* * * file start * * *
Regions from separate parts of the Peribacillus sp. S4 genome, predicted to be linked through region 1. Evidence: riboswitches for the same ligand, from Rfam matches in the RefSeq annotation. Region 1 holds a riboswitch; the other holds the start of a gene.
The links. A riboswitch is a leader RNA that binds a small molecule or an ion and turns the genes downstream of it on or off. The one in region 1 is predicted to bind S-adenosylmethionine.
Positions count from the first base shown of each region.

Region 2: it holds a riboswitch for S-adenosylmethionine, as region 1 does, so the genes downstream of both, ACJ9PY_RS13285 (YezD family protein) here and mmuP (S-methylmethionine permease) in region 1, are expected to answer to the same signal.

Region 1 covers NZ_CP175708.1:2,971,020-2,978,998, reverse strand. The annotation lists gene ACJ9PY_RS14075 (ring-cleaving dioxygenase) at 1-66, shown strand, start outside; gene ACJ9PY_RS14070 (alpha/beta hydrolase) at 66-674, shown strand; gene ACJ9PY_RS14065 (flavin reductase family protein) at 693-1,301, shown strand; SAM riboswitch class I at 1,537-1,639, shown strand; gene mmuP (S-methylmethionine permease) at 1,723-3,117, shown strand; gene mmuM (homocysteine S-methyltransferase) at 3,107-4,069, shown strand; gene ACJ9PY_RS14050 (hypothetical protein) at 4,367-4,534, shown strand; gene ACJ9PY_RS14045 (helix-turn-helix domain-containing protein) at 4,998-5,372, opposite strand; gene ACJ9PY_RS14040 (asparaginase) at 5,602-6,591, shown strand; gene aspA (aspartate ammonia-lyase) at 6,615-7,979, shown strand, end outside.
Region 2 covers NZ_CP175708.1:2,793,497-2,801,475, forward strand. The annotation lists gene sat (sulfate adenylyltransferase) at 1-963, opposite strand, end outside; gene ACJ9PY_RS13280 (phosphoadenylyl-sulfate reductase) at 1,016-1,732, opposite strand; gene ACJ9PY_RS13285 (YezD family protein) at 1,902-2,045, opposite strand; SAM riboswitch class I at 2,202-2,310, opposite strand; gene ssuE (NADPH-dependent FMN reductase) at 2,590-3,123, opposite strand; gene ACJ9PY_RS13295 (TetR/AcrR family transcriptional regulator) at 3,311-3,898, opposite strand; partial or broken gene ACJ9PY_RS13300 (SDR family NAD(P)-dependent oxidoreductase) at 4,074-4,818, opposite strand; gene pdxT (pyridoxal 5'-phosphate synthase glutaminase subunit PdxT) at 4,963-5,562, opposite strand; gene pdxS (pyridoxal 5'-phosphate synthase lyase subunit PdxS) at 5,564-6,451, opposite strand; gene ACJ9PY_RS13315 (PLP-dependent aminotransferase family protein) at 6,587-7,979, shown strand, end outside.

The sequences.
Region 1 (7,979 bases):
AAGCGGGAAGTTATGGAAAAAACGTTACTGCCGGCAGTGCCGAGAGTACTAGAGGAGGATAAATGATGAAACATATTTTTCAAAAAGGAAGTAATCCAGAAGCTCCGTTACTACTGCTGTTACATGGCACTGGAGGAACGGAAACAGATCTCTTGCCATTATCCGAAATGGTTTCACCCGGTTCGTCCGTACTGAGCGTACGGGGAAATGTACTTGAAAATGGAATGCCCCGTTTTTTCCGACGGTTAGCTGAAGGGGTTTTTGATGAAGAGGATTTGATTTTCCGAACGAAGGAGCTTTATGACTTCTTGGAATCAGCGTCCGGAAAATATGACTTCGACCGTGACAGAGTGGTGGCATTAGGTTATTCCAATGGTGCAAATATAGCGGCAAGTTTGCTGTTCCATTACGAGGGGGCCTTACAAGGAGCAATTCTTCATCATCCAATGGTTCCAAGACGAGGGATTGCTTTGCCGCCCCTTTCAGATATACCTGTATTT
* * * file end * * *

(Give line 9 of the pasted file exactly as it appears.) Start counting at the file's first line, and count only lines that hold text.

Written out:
AAGCGGGAAGTTATGGAAAAAACGTTACTGCCGGCAGTGCCGAGAGTACTAGAGGAGGATAAATGATGAAACATATTTTTCAAAAAGGAAGTAATCCAGAAGCTCCGTTACTACTGCTGTTACATGGCACTGGAGGAACGGAAACAGATCTCTTGCCATTATCCGAAATGGTTTCACCCGGTTCGTCCGTACTGAGCGTACGGGGAAATGTACTTGAAAATGGAATGCCCCGTTTTTTCCGACGGTTAGCTGAAGGGGTTTTTGATGAAGAGGATTTGATTTTCCGAACGAAGGAGCTTTATGACTTCTTGGAATCAGCGTCCGGAAAATATGACTTCGACCGTGACAGAGTGGTGGCATTAGGTTATTCCAATGGTGCAAATATAGCGGCAAGTTTGCTGTTCCATTACGAGGGGGCCTTACAAGGAGCAATTCTTCATCATCCAATGGTTCCAAGACGAGGGATTGCTTTGCCGCCCCTTTCAGATATACCTGTATTT